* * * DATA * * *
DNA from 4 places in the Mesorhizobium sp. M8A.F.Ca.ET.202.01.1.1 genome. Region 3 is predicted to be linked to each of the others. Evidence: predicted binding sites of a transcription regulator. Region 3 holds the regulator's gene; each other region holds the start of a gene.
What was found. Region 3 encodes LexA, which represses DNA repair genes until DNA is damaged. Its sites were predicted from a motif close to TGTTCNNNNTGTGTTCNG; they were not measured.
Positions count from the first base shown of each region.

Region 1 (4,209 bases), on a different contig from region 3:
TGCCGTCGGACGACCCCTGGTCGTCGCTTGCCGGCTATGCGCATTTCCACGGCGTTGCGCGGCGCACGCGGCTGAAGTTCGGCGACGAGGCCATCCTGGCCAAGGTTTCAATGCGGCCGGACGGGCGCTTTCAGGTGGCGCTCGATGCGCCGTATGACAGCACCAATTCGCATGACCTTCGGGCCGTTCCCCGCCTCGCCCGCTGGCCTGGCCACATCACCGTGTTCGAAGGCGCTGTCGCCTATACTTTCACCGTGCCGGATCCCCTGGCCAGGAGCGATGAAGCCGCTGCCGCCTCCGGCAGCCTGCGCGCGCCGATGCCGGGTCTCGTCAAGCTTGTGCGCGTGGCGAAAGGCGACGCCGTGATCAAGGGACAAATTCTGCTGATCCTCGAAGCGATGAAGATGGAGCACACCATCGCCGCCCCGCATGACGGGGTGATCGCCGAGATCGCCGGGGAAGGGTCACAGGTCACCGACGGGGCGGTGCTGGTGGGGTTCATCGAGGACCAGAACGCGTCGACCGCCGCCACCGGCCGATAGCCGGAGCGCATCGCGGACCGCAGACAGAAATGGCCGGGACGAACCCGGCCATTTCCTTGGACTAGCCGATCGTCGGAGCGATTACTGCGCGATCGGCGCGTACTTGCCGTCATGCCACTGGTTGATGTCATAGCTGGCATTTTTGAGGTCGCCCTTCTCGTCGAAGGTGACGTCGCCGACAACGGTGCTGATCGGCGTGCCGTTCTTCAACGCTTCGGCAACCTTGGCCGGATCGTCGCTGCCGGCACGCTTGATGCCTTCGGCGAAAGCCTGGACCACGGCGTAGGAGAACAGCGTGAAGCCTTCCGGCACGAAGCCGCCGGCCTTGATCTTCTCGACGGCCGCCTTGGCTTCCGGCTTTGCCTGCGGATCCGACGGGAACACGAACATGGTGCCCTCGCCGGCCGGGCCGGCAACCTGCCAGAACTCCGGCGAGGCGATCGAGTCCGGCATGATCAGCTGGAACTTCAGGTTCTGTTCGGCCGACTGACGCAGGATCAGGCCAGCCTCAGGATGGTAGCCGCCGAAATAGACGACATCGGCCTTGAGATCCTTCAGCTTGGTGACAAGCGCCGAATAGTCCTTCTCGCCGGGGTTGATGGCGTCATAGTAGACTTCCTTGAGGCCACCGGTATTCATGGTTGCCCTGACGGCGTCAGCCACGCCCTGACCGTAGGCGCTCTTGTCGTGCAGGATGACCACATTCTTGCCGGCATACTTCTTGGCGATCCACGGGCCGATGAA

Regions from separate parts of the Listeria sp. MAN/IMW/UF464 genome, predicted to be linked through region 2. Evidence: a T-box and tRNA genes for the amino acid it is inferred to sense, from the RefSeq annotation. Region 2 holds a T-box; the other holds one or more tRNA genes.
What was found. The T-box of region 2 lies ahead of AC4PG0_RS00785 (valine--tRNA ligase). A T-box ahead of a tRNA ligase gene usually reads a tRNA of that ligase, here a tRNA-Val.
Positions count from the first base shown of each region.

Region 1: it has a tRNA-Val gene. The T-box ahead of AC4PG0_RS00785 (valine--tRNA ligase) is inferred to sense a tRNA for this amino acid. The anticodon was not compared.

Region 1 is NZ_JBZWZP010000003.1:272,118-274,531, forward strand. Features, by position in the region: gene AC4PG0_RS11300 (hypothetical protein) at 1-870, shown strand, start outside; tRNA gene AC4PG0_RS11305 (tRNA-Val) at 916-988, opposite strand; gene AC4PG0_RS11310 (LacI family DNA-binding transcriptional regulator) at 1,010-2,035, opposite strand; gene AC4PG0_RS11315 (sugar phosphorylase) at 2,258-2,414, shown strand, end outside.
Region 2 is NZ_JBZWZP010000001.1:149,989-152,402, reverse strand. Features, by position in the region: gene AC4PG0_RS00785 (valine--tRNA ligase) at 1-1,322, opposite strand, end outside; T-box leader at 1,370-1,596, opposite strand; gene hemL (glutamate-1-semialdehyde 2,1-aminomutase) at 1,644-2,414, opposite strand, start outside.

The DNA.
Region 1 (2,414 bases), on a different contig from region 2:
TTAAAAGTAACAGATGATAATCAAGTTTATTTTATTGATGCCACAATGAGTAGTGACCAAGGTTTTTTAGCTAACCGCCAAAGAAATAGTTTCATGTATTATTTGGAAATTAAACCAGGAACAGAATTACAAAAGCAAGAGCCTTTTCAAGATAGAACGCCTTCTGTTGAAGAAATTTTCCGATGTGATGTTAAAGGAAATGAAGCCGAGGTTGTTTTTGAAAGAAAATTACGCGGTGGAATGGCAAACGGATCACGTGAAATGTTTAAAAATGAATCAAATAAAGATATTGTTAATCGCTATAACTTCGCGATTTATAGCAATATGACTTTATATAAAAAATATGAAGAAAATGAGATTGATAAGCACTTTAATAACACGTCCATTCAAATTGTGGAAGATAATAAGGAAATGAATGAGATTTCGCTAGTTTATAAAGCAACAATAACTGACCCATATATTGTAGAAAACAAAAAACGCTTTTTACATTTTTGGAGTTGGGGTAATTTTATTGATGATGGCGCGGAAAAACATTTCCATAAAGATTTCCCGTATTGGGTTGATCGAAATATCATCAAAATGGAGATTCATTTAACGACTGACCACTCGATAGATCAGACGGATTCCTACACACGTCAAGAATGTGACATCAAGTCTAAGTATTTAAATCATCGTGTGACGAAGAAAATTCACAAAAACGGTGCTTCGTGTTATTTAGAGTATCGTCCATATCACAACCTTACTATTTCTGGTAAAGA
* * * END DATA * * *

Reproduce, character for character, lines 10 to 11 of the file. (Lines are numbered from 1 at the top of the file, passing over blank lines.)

Region 1 is NZ_JBZWZP010000003.1:272,118-274,531, forward strand. Features, by position in the region: gene AC4PG0_RS11300 (hypothetical protein) at 1-870, shown strand, start outside; tRNA gene AC4PG0_RS11305 (tRNA-Val) at 916-988, opposite strand; gene AC4PG0_RS11310 (LacI family DNA-binding transcriptional regulator) at 1,010-2,035, opposite strand; gene AC4PG0_RS11315 (sugar phosphorylase) at 2,258-2,414, shown strand, end outside.
Region 2 is NZ_JBZWZP010000001.1:149,989-152,402, reverse strand. Features, by position in the region: gene AC4PG0_RS00785 (valine--tRNA ligase) at 1-1,322, opposite strand, end outside; T-box leader at 1,370-1,596, opposite strand; gene hemL (glutamate-1-semialdehyde 2,1-aminomutase) at 1,644-2,414, opposite strand, start outside.